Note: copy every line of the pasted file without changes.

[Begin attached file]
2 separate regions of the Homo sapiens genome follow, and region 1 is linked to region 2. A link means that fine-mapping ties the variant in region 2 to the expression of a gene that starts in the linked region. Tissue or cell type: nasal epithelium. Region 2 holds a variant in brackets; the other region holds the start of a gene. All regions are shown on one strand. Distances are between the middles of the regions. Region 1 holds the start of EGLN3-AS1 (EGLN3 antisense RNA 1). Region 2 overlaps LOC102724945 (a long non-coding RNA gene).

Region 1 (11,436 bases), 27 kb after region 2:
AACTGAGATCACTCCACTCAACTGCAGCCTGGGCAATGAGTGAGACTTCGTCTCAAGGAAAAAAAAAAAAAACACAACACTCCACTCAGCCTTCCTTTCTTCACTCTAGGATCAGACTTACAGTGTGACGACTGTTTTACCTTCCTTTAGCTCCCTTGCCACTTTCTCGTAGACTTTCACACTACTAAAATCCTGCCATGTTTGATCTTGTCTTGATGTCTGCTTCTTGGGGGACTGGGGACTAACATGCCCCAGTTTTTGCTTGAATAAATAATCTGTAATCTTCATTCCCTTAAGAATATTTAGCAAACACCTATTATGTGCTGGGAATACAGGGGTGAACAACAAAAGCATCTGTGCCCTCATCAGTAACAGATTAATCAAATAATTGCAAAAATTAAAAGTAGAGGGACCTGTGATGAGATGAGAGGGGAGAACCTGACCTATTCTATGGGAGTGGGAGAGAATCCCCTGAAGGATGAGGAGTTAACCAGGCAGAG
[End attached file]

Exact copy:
2 separate regions of the Homo sapiens genome follow, and region 1 is linked to region 2. A link means that fine-mapping ties the variant in region 2 to the expression of a gene that starts in the linked region. Tissue or cell type: nasal epithelium. Region 2 holds a variant in brackets; the other region holds the start of a gene. All regions are shown on one strand. Distances are between the middles of the regions. Region 1 holds the start of EGLN3-AS1 (EGLN3 antisense RNA 1). Region 2 overlaps LOC102724945 (a long non-coding RNA gene).

Region 1 (11,436 bases), 27 kb after region 2:
AACTGAGATCACTCCACTCAACTGCAGCCTGGGCAATGAGTGAGACTTCGTCTCAAGGAAAAAAAAAAAAAACACAACACTCCACTCAGCCTTCCTTTCTTCACTCTAGGATCAGACTTACAGTGTGACGACTGTTTTACCTTCCTTTAGCTCCCTTGCCACTTTCTCGTAGACTTTCACACTACTAAAATCCTGCCATGTTTGATCTTGTCTTGATGTCTGCTTCTTGGGGGACTGGGGACTAACATGCCCCAGTTTTTGCTTGAATAAATAATCTGTAATCTTCATTCCCTTAAGAATATTTAGCAAACACCTATTATGTGCTGGGAATACAGGGGTGAACAACAAAAGCATCTGTGCCCTCATCAGTAACAGATTAATCAAATAATTGCAAAAATTAAAAGTAGAGGGACCTGTGATGAGATGAGAGGGGAGAACCTGACCTATTCTATGGGAGTGGGAGAGAATCCCCTGAAGGATGAGGAGTTAACCAGGCAGAG